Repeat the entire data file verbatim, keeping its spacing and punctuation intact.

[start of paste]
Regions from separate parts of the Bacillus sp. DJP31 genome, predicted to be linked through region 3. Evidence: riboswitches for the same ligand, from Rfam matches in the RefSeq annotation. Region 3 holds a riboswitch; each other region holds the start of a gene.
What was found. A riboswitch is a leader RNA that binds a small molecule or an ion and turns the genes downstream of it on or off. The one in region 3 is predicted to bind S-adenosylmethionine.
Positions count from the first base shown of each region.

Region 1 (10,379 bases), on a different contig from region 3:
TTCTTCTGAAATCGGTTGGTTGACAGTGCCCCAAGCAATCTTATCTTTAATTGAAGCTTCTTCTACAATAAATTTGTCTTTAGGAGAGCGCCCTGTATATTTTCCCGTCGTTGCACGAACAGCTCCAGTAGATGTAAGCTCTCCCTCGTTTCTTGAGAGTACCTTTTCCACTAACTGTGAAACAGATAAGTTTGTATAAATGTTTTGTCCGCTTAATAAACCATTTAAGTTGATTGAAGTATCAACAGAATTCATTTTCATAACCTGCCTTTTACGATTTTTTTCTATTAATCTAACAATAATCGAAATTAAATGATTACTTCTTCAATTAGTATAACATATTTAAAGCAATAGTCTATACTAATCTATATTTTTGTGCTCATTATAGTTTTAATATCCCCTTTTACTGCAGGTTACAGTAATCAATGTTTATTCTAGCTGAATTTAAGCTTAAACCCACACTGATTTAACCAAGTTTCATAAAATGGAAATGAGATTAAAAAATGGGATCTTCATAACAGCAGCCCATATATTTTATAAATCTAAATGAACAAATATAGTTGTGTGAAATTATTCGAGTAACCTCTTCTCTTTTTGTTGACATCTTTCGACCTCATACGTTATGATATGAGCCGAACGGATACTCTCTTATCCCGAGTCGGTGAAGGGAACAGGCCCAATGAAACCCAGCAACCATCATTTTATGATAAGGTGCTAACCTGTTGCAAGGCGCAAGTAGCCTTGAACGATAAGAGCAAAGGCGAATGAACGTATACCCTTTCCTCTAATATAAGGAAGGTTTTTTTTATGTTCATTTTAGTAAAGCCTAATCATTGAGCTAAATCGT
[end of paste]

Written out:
Regions from separate parts of the Bacillus sp. DJP31 genome, predicted to be linked through region 3. Evidence: riboswitches for the same ligand, from Rfam matches in the RefSeq annotation. Region 3 holds a riboswitch; each other region holds the start of a gene.
What was found. A riboswitch is a leader RNA that binds a small molecule or an ion and turns the genes downstream of it on or off. The one in region 3 is predicted to bind S-adenosylmethionine.
Positions count from the first base shown of each region.

Region 1 (10,379 bases), on a different contig from region 3:
TTCTTCTGAAATCGGTTGGTTGACAGTGCCCCAAGCAATCTTATCTTTAATTGAAGCTTCTTCTACAATAAATTTGTCTTTAGGAGAGCGCCCTGTATATTTTCCCGTCGTTGCACGAACAGCTCCAGTAGATGTAAGCTCTCCCTCGTTTCTTGAGAGTACCTTTTCCACTAACTGTGAAACAGATAAGTTTGTATAAATGTTTTGTCCGCTTAATAAACCATTTAAGTTGATTGAAGTATCAACAGAATTCATTTTCATAACCTGCCTTTTACGATTTTTTTCTATTAATCTAACAATAATCGAAATTAAATGATTACTTCTTCAATTAGTATAACATATTTAAAGCAATAGTCTATACTAATCTATATTTTTGTGCTCATTATAGTTTTAATATCCCCTTTTACTGCAGGTTACAGTAATCAATGTTTATTCTAGCTGAATTTAAGCTTAAACCCACACTGATTTAACCAAGTTTCATAAAATGGAAATGAGATTAAAAAATGGGATCTTCATAACAGCAGCCCATATATTTTATAAATCTAAATGAACAAATATAGTTGTGTGAAATTATTCGAGTAACCTCTTCTCTTTTTGTTGACATCTTTCGACCTCATACGTTATGATATGAGCCGAACGGATACTCTCTTATCCCGAGTCGGTGAAGGGAACAGGCCCAATGAAACCCAGCAACCATCATTTTATGATAAGGTGCTAACCTGTTGCAAGGCGCAAGTAGCCTTGAACGATAAGAGCAAAGGCGAATGAACGTATACCCTTTCCTCTAATATAAGGAAGGTTTTTTTTATGTTCATTTTAGTAAAGCCTAATCATTGAGCTAAATCGT